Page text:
Other things you can do: trawl charity shops and car-boot sales regularly. Find out if there’s a ‘scrap store’ near to you. Make the most of schools TV programmes. Keep an eye on the free software on the front of computer magazines. Ask if you can get reduced admission to exhibitions, or to school matinees of plays and concerts. Join a LETS scheme. Get an allotment… you’ll find that other home educators have lots more suggestions.
Home educators are not entitled to any financial support, but eligible children aged over 16 can claim the Education Maintenance Allowance in Scotland, and Child Benefit should continue until 18 so long as your child is in full-time, non-advanced education.
How do home educated children do exams?
Although it is difficult to take Standard Grades or Highers as an external candidate, GCSEs and A levels are an option, as are vocational qualifications or the International Baccalaureate.
It may be tricky to find course-work supervision and assessment, or an examination centre. Some local authorities are happy to arrange this, and Schoolhouse is working to ensure that this service will eventually be made available to everyone.
There are correspondence and online courses available, or your child may choose to go to college to take exams. Some colleges will allow children under 16 to enrol part-time or on a distance learning basis.
Think carefully about exams: does your child actually need to do them, or are you just assuming he should? There is no law that says you have to do them in a particular order or at a particular age – or at all! Some universities and colleges now accept home educated students on the basis of work portfolios or previous experience, and vocational qualifications can be gained through work.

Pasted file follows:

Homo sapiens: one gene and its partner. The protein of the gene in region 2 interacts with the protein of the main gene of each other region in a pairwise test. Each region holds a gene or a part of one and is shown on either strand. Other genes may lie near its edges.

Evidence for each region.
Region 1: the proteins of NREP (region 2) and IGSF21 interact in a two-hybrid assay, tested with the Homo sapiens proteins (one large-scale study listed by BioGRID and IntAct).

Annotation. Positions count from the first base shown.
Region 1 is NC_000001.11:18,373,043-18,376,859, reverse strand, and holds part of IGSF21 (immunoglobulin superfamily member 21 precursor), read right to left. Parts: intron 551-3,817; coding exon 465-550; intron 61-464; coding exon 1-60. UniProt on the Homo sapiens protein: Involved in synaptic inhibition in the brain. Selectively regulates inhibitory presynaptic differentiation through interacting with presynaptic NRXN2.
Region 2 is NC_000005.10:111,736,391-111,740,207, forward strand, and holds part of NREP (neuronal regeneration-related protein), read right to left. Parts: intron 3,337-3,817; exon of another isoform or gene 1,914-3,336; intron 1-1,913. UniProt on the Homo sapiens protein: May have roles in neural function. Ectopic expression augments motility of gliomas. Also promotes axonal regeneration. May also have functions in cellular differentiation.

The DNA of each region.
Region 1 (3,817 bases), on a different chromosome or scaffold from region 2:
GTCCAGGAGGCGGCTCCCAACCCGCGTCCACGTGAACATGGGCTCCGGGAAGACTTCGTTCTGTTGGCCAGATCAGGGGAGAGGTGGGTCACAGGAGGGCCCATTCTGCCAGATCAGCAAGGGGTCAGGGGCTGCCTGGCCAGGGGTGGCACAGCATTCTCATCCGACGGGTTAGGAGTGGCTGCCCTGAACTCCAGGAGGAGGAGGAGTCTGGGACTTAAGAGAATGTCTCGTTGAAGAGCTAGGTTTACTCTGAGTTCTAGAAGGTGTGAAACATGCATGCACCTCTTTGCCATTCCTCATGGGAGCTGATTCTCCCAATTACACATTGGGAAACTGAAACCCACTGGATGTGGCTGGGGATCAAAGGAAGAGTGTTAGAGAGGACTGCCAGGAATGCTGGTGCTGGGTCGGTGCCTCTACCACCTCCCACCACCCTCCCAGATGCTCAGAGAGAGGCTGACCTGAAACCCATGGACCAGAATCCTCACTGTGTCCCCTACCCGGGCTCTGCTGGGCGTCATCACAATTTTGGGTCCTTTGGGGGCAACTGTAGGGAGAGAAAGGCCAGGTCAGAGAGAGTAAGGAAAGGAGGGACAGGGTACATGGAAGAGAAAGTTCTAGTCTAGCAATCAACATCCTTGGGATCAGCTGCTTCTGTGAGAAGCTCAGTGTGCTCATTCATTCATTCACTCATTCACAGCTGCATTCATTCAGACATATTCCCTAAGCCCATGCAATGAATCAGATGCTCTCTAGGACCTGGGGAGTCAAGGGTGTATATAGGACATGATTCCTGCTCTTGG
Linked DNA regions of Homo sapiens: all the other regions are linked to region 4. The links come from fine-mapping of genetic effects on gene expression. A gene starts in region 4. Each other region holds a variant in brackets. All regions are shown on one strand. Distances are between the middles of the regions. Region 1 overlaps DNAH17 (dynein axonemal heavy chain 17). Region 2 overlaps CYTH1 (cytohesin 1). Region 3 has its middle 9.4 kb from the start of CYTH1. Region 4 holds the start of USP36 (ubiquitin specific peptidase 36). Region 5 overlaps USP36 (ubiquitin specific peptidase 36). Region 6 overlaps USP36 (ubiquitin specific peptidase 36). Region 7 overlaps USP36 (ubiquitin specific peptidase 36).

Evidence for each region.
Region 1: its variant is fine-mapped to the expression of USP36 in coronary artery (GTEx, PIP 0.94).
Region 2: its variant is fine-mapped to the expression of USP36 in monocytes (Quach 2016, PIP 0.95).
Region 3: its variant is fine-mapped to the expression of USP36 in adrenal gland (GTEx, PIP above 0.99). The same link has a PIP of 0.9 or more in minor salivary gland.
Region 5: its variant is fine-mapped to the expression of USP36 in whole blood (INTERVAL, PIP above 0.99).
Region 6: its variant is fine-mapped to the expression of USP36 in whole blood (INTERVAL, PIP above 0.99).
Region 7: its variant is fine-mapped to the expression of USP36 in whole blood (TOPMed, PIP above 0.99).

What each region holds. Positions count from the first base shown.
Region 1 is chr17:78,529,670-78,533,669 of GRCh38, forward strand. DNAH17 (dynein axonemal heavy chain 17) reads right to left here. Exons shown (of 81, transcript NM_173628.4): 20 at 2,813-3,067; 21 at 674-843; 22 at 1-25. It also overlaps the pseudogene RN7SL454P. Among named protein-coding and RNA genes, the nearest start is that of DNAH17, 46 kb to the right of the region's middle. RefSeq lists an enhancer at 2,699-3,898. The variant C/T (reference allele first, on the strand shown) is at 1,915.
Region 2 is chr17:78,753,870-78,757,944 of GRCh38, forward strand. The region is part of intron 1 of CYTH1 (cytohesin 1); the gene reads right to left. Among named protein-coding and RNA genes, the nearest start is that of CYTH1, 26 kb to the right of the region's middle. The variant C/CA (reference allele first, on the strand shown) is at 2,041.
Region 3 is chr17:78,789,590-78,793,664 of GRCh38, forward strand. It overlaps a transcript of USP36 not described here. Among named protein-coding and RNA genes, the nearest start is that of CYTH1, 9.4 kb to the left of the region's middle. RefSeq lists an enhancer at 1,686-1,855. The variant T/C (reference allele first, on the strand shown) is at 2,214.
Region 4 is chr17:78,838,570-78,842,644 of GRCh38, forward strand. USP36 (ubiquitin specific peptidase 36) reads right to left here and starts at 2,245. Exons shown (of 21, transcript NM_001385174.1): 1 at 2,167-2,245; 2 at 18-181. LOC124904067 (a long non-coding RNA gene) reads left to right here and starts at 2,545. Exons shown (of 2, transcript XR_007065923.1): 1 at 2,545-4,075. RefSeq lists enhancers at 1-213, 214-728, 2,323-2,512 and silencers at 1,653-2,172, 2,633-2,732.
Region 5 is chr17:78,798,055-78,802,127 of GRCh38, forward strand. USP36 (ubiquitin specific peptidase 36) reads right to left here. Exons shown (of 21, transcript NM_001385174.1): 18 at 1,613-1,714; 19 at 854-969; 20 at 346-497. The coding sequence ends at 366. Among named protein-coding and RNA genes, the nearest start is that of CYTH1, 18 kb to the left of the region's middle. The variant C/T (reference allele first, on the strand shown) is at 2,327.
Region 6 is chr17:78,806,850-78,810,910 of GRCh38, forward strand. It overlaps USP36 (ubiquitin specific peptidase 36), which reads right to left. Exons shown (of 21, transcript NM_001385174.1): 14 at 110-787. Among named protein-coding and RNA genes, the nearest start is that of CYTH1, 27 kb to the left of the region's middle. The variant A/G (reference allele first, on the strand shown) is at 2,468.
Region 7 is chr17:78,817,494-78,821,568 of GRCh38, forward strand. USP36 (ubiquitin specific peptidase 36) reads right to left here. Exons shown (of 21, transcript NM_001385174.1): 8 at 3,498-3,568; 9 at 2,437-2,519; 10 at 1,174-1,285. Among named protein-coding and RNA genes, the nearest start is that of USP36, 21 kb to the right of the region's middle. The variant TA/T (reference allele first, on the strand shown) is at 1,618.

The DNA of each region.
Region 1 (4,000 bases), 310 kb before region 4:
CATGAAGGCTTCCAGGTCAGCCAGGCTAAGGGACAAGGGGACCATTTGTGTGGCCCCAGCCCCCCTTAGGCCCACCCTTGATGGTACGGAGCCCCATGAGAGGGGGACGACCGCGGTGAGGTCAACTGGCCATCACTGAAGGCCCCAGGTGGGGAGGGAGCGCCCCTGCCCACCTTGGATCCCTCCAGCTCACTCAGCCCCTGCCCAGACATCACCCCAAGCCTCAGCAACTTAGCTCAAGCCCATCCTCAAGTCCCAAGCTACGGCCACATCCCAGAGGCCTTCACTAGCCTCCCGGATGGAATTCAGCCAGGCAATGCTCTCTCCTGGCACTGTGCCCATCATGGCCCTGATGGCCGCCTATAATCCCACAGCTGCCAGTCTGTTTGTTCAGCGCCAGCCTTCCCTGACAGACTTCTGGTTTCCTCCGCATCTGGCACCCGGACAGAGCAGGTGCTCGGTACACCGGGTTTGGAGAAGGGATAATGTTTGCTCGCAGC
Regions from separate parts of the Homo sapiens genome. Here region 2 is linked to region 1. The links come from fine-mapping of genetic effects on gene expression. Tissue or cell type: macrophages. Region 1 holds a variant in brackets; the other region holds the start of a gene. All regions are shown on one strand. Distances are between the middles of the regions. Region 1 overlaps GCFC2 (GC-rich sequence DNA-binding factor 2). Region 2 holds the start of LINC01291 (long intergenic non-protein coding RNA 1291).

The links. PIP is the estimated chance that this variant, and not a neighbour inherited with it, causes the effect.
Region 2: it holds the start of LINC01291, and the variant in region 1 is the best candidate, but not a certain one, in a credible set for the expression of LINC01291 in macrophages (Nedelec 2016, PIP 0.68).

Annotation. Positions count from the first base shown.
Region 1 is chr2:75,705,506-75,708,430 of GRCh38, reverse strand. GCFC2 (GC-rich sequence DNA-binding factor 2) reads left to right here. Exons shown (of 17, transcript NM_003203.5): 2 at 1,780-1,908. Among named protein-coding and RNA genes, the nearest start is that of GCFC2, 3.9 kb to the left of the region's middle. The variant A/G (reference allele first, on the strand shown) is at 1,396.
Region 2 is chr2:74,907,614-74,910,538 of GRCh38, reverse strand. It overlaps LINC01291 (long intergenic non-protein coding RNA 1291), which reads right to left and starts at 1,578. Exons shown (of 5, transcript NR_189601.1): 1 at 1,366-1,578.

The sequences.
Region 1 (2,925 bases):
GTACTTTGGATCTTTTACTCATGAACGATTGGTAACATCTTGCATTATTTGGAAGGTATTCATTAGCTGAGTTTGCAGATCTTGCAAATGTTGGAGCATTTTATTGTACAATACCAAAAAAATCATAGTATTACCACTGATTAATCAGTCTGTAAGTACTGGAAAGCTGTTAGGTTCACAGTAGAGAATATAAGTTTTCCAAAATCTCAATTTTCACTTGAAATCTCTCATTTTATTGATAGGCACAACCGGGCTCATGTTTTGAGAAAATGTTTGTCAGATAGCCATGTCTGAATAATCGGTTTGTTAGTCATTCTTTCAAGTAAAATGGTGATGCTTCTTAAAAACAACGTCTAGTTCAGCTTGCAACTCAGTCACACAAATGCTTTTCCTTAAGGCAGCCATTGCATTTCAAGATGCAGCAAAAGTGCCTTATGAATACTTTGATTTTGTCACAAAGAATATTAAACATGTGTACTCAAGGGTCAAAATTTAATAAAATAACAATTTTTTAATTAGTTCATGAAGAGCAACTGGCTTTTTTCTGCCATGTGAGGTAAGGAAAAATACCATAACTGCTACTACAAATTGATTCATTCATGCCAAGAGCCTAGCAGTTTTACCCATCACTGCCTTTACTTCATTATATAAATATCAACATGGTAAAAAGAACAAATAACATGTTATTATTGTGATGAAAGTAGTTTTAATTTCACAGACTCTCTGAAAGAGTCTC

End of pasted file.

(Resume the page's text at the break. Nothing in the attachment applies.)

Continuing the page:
For more information, see our Exams & Qualifications section.
What if my child has special educational needs?
Home education can be a highly successful alternative to mainstream or special schooling for children with a range of special educational needs, whether or not these needs have been formally recorded.
Children naturally thrive on individual attention, and as long as the home education you provide is suitable, the fact that your child has special educational needs (or additional support needs) should make little difference.
If you are home educating a child with special educational needs or any form of disability, Schoolhouse can help put you in touch with specialist support groups and other parents who are home educating their ‘special’ children.
Home education is a partnership between you and your child, and that means it’s a two-way process. It’s perfectly reasonable to expect her to adapt to your priorities sometimes: to wait quietly while you see the dentist or try on a pair of shoes, and to let you have an uninterrupted phone conversation.
Look after yourself, and try to get some free time to do what you want. You don’t have to be a saint to home educate, and there are bound to be odd days when you are unwell – or wonder if boarding school wouldn’t have been a better choice! If you’re desperate, putting your child in front of the video with the biscuit tin for a couple of hours won’t cause irreparable damage to her IQ.
If you’ve only just started home educating, or are still thinking about it, the chances are that it all seems very daunting, but just take it a year at a time: the schools will still be there next year if you decide home education isn’t working out.
Give home education a chance, though, and you may well join the thousands who have discovered that not only is it perfect for their family – it’s great fun, too!